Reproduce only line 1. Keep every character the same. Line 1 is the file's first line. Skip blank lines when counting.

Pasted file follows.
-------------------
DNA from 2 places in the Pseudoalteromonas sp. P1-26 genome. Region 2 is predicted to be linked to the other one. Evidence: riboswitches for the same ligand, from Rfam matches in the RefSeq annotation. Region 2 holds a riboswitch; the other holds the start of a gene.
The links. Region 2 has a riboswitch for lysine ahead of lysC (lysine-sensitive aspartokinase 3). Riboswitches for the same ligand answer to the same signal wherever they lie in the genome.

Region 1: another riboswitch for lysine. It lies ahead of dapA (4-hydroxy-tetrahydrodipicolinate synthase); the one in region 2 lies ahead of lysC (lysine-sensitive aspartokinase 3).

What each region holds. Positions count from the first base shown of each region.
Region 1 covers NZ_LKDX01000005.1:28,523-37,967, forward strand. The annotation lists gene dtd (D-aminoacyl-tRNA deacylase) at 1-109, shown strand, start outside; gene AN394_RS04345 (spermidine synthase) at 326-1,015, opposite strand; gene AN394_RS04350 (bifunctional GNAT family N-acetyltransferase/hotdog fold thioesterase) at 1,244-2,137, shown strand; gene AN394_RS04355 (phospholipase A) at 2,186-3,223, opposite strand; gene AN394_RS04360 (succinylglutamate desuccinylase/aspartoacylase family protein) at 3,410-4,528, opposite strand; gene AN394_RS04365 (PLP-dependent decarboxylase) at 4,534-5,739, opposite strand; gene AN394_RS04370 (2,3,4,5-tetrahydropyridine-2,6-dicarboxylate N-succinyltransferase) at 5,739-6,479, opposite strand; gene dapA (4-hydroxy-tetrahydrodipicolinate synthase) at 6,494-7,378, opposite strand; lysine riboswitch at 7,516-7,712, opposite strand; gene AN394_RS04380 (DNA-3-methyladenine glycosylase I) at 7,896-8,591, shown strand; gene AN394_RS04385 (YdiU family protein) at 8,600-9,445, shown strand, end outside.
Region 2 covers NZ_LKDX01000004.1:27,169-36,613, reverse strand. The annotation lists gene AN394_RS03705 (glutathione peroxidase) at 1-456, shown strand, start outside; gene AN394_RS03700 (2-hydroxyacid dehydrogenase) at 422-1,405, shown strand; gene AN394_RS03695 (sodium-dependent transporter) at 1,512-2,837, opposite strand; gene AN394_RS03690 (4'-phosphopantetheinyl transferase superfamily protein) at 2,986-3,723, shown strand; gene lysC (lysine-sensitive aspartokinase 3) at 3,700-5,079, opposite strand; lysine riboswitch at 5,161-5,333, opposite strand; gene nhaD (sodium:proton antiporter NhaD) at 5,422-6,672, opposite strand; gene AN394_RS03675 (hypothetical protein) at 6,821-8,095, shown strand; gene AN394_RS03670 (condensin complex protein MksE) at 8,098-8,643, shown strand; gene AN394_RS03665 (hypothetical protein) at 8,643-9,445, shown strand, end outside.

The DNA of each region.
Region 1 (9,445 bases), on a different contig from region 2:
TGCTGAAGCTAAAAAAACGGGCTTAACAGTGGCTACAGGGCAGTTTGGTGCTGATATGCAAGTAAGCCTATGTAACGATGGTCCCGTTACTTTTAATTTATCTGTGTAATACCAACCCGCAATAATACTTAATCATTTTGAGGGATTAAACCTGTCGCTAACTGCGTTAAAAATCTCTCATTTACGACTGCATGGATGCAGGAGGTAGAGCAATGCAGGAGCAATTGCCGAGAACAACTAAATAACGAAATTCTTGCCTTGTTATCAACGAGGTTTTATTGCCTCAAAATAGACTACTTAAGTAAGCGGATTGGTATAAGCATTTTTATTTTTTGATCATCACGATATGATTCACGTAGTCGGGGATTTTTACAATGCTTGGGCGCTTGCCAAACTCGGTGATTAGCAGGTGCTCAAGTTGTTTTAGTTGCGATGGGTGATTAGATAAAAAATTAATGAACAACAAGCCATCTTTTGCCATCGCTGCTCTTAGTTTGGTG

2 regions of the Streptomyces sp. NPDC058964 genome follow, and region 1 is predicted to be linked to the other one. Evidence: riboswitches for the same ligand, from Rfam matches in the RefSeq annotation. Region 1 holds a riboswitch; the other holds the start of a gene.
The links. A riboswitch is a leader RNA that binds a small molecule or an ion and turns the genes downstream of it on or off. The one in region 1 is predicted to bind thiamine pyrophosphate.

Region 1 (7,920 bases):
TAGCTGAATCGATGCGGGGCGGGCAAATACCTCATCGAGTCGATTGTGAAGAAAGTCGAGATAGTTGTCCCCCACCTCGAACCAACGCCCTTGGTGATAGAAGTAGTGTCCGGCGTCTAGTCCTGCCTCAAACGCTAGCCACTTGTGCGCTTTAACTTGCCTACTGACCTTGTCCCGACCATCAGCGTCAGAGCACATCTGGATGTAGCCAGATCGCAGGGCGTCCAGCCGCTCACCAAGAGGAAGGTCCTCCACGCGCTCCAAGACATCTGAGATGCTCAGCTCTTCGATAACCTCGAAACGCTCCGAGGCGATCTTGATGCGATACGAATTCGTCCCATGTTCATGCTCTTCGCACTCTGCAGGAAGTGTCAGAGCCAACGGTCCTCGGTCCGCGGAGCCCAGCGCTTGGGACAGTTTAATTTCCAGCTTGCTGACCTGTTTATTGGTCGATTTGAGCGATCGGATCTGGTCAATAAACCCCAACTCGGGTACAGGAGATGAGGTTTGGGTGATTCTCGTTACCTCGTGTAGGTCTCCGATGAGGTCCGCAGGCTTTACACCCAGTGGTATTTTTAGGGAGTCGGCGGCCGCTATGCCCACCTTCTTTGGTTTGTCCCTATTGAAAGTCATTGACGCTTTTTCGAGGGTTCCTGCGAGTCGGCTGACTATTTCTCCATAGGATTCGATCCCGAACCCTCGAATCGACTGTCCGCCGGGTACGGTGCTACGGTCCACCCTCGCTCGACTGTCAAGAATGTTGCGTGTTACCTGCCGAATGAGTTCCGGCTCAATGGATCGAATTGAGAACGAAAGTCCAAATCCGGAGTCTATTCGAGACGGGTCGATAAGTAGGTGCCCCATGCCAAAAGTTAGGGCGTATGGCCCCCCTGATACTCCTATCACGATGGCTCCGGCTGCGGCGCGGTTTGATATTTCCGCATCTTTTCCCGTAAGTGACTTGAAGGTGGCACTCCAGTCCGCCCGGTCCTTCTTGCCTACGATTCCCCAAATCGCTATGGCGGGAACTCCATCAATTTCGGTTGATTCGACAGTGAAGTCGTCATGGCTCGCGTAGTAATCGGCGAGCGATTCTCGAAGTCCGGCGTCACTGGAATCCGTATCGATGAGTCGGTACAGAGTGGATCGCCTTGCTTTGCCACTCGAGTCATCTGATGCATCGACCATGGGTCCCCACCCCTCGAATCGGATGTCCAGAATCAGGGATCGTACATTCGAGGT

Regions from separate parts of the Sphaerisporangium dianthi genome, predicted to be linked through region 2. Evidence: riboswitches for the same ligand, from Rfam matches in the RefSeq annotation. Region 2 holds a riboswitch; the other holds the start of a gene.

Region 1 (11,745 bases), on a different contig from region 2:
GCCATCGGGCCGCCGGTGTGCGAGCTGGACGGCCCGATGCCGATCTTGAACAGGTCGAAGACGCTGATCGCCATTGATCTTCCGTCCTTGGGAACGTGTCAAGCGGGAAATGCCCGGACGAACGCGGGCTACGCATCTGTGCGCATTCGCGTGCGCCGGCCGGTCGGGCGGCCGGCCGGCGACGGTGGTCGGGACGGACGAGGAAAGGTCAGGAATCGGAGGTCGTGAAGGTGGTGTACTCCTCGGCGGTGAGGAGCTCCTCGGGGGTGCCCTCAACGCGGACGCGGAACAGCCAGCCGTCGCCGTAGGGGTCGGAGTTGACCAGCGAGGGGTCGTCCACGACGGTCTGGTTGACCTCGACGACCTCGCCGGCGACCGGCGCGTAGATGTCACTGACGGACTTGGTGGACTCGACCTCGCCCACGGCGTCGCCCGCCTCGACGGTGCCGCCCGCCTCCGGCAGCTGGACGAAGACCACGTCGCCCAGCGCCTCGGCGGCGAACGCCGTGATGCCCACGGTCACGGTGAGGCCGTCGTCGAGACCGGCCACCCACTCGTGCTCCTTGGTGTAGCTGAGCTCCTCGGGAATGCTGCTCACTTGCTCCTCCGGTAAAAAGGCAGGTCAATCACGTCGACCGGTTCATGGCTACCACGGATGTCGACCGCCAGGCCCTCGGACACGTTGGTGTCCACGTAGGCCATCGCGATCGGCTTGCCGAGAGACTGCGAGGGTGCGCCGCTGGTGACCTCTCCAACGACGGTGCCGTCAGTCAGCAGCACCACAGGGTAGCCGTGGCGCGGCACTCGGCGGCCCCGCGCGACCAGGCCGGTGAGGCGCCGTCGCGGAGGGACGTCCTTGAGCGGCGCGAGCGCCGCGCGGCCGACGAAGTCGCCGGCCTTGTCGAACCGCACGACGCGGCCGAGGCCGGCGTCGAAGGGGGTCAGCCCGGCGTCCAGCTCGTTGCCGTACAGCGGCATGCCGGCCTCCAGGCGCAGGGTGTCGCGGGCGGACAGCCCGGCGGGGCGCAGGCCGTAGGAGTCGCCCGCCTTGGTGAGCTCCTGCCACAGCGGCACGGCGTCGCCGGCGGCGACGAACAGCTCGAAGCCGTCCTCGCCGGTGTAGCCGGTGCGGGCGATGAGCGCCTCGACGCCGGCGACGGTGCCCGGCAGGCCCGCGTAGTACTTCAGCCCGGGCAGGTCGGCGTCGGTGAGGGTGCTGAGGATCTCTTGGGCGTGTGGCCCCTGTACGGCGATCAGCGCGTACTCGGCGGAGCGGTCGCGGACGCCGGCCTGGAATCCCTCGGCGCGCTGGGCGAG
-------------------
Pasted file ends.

DNA from 2 places in the Pseudoalteromonas sp. P1-26 genome. Region 2 is predicted to be linked to the other one. Evidence: riboswitches for the same ligand, from Rfam matches in the RefSeq annotation. Region 2 holds a riboswitch; the other holds the start of a gene.